Monday, February 1

The Green Belt


Every so often I come across an inspired British innovation. The Green Belt is one such example. It’s an urban development policy from the 1930s, developed to counter relentless suburban sprawl. At the time town planners urged local and national politicians to wrap the nation’s major cities in a “green girdle” of farm land. These green zones restricted development, maintaining a relatively clean boundary between urban and rural land use. This in turn encouraged compact residential development in British cities, significantly reducing the flight to the suburbs that blighted the inner city in other countries.

Over time this policy has resulted in 16,766 square kilomtres of green belt zoning in England alone. The impact on the landscape is significant. As you drive out of London, the scene shifts swiftly from urban jungle to tranquil countryside. Strip malls and cookie-cutter housing developments are almost non-existent. Instead, the view is punctuated by discrete, quaint villages and broad rolling fields. The contrast couldn’t be starker compared with uncontrolled development corridors elsewhere in Europe.

The Mediterranean coastline of Spain and Greece are particularly good example of this ugly, unplanned sprawl. One coastal town seems to blend into another. None have a distinctive character. The overall impression is one of concrete, clutter and commercial greed gone mad. Every time I see these coastal zones I’m left wondering why local authorities permit them as they simply discourage me from ever returning. The same can be said of many urban areas in the USA.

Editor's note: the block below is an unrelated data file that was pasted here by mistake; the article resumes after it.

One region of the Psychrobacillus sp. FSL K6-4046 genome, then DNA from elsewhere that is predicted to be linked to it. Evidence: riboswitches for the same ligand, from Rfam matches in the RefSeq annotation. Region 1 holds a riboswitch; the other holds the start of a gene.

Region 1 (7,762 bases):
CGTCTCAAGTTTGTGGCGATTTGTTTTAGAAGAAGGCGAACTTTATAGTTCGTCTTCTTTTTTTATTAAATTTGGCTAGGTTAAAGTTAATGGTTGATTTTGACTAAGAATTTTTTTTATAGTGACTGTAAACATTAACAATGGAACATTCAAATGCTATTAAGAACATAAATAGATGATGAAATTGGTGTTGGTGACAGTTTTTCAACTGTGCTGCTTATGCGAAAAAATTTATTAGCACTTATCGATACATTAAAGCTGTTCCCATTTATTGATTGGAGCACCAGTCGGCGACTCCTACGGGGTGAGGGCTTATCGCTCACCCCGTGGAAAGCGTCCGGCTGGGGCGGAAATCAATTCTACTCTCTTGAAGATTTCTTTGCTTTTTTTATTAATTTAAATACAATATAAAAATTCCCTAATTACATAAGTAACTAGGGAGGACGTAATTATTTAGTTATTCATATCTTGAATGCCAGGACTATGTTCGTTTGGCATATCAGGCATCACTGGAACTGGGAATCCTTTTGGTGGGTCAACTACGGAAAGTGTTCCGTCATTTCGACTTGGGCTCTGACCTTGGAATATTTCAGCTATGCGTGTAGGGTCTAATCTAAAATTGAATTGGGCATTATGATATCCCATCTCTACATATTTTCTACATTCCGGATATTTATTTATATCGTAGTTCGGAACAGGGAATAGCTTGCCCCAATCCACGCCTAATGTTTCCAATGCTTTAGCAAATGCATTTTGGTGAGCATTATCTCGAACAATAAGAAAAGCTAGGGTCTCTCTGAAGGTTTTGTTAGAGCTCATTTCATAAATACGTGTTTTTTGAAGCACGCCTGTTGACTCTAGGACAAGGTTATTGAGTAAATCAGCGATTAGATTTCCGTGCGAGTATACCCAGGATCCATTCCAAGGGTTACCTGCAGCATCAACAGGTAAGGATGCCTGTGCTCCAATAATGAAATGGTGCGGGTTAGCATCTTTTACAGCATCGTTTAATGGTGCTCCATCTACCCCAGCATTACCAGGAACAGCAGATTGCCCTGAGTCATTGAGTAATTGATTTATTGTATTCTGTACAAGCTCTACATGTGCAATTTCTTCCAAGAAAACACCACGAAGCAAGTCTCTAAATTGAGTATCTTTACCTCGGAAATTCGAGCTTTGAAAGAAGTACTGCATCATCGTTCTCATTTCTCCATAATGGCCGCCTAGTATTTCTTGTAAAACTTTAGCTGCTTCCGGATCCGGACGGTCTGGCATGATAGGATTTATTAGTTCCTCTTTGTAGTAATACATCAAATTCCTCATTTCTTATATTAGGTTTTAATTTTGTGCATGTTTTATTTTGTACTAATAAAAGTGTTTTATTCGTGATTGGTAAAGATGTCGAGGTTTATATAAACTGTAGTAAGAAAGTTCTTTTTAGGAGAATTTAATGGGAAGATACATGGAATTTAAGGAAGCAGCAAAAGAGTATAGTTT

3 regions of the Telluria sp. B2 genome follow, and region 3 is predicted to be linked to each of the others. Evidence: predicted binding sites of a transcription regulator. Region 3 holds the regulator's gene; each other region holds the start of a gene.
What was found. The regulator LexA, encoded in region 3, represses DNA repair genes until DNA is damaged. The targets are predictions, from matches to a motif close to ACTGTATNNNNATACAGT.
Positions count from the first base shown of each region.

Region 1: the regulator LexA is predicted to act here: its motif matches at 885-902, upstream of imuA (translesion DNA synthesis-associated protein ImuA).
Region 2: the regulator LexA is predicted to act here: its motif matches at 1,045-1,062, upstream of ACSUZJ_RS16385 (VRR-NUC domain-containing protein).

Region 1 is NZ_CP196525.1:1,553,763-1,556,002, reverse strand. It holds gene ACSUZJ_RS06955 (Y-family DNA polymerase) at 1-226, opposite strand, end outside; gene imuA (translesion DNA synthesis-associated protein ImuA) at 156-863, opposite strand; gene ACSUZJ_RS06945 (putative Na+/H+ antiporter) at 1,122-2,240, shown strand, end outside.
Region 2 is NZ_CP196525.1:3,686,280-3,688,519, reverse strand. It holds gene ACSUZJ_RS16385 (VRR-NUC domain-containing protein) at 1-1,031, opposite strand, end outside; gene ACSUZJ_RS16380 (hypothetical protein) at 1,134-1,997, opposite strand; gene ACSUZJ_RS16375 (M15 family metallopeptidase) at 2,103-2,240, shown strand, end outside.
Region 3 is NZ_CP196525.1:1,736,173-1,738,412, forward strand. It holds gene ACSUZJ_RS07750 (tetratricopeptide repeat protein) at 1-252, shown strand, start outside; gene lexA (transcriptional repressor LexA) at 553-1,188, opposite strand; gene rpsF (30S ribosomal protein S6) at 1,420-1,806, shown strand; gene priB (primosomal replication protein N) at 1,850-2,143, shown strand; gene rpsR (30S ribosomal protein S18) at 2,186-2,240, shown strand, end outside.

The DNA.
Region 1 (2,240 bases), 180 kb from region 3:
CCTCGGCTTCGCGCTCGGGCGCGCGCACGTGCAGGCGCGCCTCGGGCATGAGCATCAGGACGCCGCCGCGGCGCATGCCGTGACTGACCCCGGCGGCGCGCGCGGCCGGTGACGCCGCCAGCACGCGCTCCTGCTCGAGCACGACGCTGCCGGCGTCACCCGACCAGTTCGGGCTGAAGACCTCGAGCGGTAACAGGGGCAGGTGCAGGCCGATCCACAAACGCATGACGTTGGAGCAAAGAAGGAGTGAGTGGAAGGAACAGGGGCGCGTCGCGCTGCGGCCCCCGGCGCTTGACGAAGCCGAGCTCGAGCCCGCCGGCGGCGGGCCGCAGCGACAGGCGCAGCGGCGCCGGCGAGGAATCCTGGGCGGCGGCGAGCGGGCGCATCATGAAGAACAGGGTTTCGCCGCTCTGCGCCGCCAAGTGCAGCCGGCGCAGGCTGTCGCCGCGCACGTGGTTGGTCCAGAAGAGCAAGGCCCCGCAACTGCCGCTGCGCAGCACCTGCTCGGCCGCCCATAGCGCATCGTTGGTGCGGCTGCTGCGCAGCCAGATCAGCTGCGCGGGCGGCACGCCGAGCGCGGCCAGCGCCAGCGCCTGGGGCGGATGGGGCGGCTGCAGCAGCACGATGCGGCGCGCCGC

London's Green Belt

Currently, about 11 per cent of English land is zoned into 14 distinct green belts. The largest, and oldest, surrounds London. More than 5,133 square kilometers of protected land encircle the city. The first such zone was proposed by the Greater London Regional Planning Committee in 1934 under the leadership of Herbert Morrison, and introduced the following year. It took another 14 years to define and codify the rest of the belt that remains in place today.

The future of the nation’s green belt policy remains a political hot potato. Its preservation is actively championed by a vocal and well organized lobby group called the Campaign for the Protection of Rural England (CPRE). The organisation boasts 60,000 members and the Queen as its Patron. It’s efforts have done much to prevent the densely populated UK from suffering soul-destroying urban sprawl.

No comments: